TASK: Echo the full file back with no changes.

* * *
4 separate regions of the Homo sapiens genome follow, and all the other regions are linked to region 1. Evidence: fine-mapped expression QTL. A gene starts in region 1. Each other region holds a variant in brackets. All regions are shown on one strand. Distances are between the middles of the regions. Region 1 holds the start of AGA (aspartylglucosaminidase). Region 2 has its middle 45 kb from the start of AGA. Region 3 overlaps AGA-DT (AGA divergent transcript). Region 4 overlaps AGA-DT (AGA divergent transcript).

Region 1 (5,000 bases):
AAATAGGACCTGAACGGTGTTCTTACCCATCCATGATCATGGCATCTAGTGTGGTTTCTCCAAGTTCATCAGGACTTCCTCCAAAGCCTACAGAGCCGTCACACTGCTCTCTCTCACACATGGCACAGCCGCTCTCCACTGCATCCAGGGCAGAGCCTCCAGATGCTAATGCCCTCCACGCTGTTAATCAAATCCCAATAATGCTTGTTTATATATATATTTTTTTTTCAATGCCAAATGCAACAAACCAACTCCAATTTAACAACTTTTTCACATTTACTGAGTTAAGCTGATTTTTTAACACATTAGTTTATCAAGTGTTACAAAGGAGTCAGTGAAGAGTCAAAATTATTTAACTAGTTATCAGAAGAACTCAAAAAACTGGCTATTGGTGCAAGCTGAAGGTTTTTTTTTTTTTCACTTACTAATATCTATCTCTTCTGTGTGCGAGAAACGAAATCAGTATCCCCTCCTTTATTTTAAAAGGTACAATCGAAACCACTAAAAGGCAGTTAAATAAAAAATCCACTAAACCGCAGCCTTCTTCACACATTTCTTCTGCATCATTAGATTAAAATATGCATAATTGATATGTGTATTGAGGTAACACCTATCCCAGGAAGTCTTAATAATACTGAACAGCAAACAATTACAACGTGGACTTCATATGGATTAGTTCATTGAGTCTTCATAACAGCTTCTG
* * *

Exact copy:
4 separate regions of the Homo sapiens genome follow, and all the other regions are linked to region 1. Evidence: fine-mapped expression QTL. A gene starts in region 1. Each other region holds a variant in brackets. All regions are shown on one strand. Distances are between the middles of the regions. Region 1 holds the start of AGA (aspartylglucosaminidase). Region 2 has its middle 45 kb from the start of AGA. Region 3 overlaps AGA-DT (AGA divergent transcript). Region 4 overlaps AGA-DT (AGA divergent transcript).

Region 1 (5,000 bases):
AAATAGGACCTGAACGGTGTTCTTACCCATCCATGATCATGGCATCTAGTGTGGTTTCTCCAAGTTCATCAGGACTTCCTCCAAAGCCTACAGAGCCGTCACACTGCTCTCTCTCACACATGGCACAGCCGCTCTCCACTGCATCCAGGGCAGAGCCTCCAGATGCTAATGCCCTCCACGCTGTTAATCAAATCCCAATAATGCTTGTTTATATATATATTTTTTTTTCAATGCCAAATGCAACAAACCAACTCCAATTTAACAACTTTTTCACATTTACTGAGTTAAGCTGATTTTTTAACACATTAGTTTATCAAGTGTTACAAAGGAGTCAGTGAAGAGTCAAAATTATTTAACTAGTTATCAGAAGAACTCAAAAAACTGGCTATTGGTGCAAGCTGAAGGTTTTTTTTTTTTTCACTTACTAATATCTATCTCTTCTGTGTGCGAGAAACGAAATCAGTATCCCCTCCTTTATTTTAAAAGGTACAATCGAAACCACTAAAAGGCAGTTAAATAAAAAATCCACTAAACCGCAGCCTTCTTCACACATTTCTTCTGCATCATTAGATTAAAATATGCATAATTGATATGTGTATTGAGGTAACACCTATCCCAGGAAGTCTTAATAATACTGAACAGCAAACAATTACAACGTGGACTTCATATGGATTAGTTCATTGAGTCTTCATAACAGCTTCTG